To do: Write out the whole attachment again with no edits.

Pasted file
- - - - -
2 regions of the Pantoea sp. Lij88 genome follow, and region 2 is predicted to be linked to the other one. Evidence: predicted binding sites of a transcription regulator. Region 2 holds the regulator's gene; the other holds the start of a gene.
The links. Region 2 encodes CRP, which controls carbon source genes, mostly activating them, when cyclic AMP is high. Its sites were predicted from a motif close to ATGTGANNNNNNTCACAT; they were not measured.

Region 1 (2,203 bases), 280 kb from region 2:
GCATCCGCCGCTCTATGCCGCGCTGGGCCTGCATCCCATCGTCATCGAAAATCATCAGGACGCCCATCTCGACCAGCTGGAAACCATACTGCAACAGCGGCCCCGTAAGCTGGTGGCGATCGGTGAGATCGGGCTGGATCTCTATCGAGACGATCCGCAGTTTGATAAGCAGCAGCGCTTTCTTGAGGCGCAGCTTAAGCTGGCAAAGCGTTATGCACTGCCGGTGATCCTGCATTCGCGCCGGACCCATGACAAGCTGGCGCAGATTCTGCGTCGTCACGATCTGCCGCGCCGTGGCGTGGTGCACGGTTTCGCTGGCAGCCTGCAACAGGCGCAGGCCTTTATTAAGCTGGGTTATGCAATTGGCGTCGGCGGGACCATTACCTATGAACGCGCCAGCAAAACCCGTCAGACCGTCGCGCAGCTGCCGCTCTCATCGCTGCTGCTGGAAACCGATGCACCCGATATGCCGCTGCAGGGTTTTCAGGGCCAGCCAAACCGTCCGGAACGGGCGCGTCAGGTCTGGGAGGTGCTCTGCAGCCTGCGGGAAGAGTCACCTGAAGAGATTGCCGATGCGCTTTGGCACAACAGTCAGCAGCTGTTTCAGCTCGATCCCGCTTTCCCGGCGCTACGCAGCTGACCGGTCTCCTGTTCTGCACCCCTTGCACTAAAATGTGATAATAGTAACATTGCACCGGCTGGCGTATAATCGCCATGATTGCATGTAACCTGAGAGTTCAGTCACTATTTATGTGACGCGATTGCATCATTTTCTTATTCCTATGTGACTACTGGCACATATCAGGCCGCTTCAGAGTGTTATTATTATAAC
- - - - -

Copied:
2 regions of the Pantoea sp. Lij88 genome follow, and region 2 is predicted to be linked to the other one. Evidence: predicted binding sites of a transcription regulator. Region 2 holds the regulator's gene; the other holds the start of a gene.
The links. Region 2 encodes CRP, which controls carbon source genes, mostly activating them, when cyclic AMP is high. Its sites were predicted from a motif close to ATGTGANNNNNNTCACAT; they were not measured.

Region 1 (2,203 bases), 280 kb from region 2:
GCATCCGCCGCTCTATGCCGCGCTGGGCCTGCATCCCATCGTCATCGAAAATCATCAGGACGCCCATCTCGACCAGCTGGAAACCATACTGCAACAGCGGCCCCGTAAGCTGGTGGCGATCGGTGAGATCGGGCTGGATCTCTATCGAGACGATCCGCAGTTTGATAAGCAGCAGCGCTTTCTTGAGGCGCAGCTTAAGCTGGCAAAGCGTTATGCACTGCCGGTGATCCTGCATTCGCGCCGGACCCATGACAAGCTGGCGCAGATTCTGCGTCGTCACGATCTGCCGCGCCGTGGCGTGGTGCACGGTTTCGCTGGCAGCCTGCAACAGGCGCAGGCCTTTATTAAGCTGGGTTATGCAATTGGCGTCGGCGGGACCATTACCTATGAACGCGCCAGCAAAACCCGTCAGACCGTCGCGCAGCTGCCGCTCTCATCGCTGCTGCTGGAAACCGATGCACCCGATATGCCGCTGCAGGGTTTTCAGGGCCAGCCAAACCGTCCGGAACGGGCGCGTCAGGTCTGGGAGGTGCTCTGCAGCCTGCGGGAAGAGTCACCTGAAGAGATTGCCGATGCGCTTTGGCACAACAGTCAGCAGCTGTTTCAGCTCGATCCCGCTTTCCCGGCGCTACGCAGCTGACCGGTCTCCTGTTCTGCACCCCTTGCACTAAAATGTGATAATAGTAACATTGCACCGGCTGGCGTATAATCGCCATGATTGCATGTAACCTGAGAGTTCAGTCACTATTTATGTGACGCGATTGCATCATTTTCTTATTCCTATGTGACTACTGGCACATATCAGGCCGCTTCAGAGTGTTATTATTATAAC